The adrenal corticosterone content of rats with SCN lesions was reported not to vary significantly along the 24-h time scale, yet only four time points separated by 6 h were studied (31). This design left the possibility of a peak occurring in between two time points. Indeed, our study involved the sampling of separate subgroups of eight to nine animals each, every 4 h for 24 h. Such scheme may well be a minimum requirement for the documentation of the damped and phase-shifted corticosterone rhythm in SCN-lesioned mice, which we already observed in a separate experiment (16).
In a two-time-point experiment [zeitgeber time (ZT) 3 and ZT15] involving 12 rats with SCN lesions and 9 sham-operated rats, we found significant time-related differences both in the liver concentration of GSH and in the proportion of S-phase bone marrow cells (44). These results prompted us to perform the current study in mice to obtain a sufficient number of animals at six time points. The data show for the first time that transcriptional and cell cycle-related rhythms can display near normal 24-h patterns in the absence of SCN and of circadian rhythms in rest-activity and body temperature. These findings indicate the ability of peripheral circadian oscillators to remain synchronized in the absence of the established central pacemaker. In a separate investigation, we found that lymphocyte subset rhythms persisted in rats with suppressed rest-activity and body temperature rhythms as a result of prolonged exposure to constant light (15).
The ability of peripheral oscillators to maintain circadian rhythms in the absence of a central pacemaker has been further demonstrated as cultured fibroblasts displayed sustained rhythms in gene expression (3, 17) and cultured murine bone marrow progenitors displayed sustained rhythms in response to hematopoietic growth factors (8). Nevertheless, these rhythms tended to fade away unless a stimulation (glucocorticoid, serum shock) or an environmental 24-h cycle (temperature, light) was introduced after a few days in culture, suggesting the need for a regular resetting of free-running peripheral oscillators in order for their coordination to be maintained (2, 3, 9, 21, 49). In rodents with lesioned SCN, a few transcriptional rhythms have been documented in vivo in peripheral tissues using DNA microarrays and very stringent amplitude criteria for rhythm detection (1, 39). A persistent circadian pattern in the feeding behavior of SCN-lesioned mice kept in LD12:12 may be questioned, as imposed feeding schedules entrained circadian rhythms in the peripheral oscillators of mice with destroyed SCN (18). Nevertheless, the circadian feeding pattern was clearly shown to be coupled with SCN function in rodents kept under constant darkness or exposed to LD12:12. Microlesions in the caudal part of the SCN were sufficient to jointly abolish circadian rhythms in locomotor activity as well as drinking and gnawing behaviors in Syrian hamsters (25). Furthermore, rats with SCN destruction kept in LD12:12 lost their circadian patterns in both rest-activity and feeding and ate 50% of their food during the light period and the remaining 50% during the dark period, compared with sham-operated rats, which ate 80% of their food during the dark period (38).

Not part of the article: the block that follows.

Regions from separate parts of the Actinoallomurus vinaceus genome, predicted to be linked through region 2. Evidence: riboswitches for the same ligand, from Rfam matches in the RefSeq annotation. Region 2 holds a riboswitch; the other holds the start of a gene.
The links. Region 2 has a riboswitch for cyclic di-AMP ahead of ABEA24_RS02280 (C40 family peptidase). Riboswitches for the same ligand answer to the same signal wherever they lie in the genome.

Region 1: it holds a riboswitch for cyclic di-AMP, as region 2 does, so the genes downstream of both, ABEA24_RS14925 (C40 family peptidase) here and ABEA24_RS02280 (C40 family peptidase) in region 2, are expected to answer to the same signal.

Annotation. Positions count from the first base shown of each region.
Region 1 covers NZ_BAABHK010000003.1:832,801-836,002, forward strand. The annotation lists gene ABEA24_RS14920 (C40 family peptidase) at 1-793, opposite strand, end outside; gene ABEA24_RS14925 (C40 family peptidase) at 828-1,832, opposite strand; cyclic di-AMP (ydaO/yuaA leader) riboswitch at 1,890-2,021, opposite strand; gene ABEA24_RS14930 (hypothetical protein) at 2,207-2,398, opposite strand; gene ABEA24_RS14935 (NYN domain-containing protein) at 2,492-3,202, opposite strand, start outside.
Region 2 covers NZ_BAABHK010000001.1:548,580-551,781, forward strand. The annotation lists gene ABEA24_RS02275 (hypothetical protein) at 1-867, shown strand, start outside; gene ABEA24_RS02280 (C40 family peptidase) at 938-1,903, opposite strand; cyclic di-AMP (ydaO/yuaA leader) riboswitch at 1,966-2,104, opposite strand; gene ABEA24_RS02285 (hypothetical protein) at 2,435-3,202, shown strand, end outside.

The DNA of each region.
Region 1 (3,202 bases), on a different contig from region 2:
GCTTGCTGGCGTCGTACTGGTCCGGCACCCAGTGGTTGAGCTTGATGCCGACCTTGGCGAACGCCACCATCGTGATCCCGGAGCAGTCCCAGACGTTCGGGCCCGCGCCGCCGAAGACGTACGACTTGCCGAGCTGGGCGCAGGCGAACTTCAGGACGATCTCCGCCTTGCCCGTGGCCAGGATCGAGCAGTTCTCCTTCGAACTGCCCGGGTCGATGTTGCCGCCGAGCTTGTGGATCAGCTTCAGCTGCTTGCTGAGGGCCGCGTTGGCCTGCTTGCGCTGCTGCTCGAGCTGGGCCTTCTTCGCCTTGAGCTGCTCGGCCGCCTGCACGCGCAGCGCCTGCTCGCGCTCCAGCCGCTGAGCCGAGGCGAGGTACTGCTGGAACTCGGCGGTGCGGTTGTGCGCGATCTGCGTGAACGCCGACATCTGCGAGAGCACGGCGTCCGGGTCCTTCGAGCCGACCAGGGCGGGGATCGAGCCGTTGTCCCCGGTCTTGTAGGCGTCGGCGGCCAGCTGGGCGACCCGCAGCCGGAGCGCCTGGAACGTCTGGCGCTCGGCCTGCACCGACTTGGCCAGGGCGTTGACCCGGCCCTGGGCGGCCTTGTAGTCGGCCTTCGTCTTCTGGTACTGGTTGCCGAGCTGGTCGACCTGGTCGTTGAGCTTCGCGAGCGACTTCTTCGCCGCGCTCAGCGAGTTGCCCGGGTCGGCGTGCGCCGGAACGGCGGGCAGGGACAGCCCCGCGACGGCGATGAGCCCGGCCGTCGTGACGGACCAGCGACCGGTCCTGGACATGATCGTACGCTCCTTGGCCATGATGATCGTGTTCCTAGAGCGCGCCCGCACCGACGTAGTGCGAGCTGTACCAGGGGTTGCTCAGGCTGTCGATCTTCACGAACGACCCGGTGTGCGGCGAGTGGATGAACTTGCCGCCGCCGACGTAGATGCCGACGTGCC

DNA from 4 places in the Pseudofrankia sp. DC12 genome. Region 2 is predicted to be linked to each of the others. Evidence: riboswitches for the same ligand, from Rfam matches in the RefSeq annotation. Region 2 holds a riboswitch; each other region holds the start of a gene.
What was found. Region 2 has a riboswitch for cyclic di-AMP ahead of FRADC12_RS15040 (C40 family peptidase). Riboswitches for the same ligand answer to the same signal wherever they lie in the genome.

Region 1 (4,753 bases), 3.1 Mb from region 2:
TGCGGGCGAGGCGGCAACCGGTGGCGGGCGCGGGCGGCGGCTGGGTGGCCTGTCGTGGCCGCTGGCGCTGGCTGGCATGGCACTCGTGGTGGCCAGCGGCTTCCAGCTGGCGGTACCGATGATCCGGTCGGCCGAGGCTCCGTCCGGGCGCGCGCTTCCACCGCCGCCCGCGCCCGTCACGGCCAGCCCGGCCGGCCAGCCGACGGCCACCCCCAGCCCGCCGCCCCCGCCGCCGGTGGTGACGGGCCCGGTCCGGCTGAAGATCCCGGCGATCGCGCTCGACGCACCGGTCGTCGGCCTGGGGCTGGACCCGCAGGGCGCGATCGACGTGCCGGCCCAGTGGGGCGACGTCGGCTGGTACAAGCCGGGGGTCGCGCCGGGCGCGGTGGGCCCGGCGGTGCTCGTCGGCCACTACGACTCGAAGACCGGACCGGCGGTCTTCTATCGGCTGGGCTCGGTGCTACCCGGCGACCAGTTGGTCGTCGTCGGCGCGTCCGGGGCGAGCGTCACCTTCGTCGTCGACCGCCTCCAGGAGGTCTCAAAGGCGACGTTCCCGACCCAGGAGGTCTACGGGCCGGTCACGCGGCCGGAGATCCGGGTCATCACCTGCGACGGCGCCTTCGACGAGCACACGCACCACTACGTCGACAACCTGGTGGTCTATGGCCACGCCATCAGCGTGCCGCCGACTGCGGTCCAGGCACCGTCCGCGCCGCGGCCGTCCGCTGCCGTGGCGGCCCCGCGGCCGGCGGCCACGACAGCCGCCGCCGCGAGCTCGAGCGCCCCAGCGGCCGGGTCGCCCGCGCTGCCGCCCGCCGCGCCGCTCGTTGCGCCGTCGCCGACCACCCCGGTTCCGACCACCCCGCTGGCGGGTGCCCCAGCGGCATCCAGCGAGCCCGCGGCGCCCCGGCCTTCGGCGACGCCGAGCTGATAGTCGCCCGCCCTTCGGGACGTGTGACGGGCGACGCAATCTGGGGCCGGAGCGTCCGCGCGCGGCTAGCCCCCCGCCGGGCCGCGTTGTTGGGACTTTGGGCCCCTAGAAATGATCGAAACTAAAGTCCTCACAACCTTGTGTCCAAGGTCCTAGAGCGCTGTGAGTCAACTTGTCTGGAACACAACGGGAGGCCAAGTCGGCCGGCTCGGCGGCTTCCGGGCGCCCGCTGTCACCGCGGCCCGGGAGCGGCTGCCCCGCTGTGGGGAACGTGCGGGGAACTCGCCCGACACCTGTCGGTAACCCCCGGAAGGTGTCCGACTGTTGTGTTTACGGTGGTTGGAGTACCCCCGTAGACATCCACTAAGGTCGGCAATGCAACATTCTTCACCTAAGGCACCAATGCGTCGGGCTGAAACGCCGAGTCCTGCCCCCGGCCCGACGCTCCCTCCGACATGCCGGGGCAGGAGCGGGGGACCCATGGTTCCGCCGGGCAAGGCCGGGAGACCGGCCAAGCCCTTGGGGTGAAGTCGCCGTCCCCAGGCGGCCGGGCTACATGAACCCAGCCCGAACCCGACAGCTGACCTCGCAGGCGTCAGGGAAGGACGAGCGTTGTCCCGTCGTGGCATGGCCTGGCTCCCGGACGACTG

According to a recent report, a regular resetting of the molecular oscillator was not even mandatory for the circadian rhythm in clock gene mPer2 expression to persist in cultured cells from peripheral organs (50). The in vitro circadian rhythm in mPer2 transcriptional activity was also observed in liver, lung, or kidney cells from mice with prior SCN destruction kept in constant darkness before tissue sampling. Thus the main effect of SCN lesions consisted in an asynchrony of phase both within and among animals (50). Therefore, molecular clock components from cells in peripheral organs can continue to cycle in vitro with an ∼24-h period for a prolonged time span in the absence of any central coordination.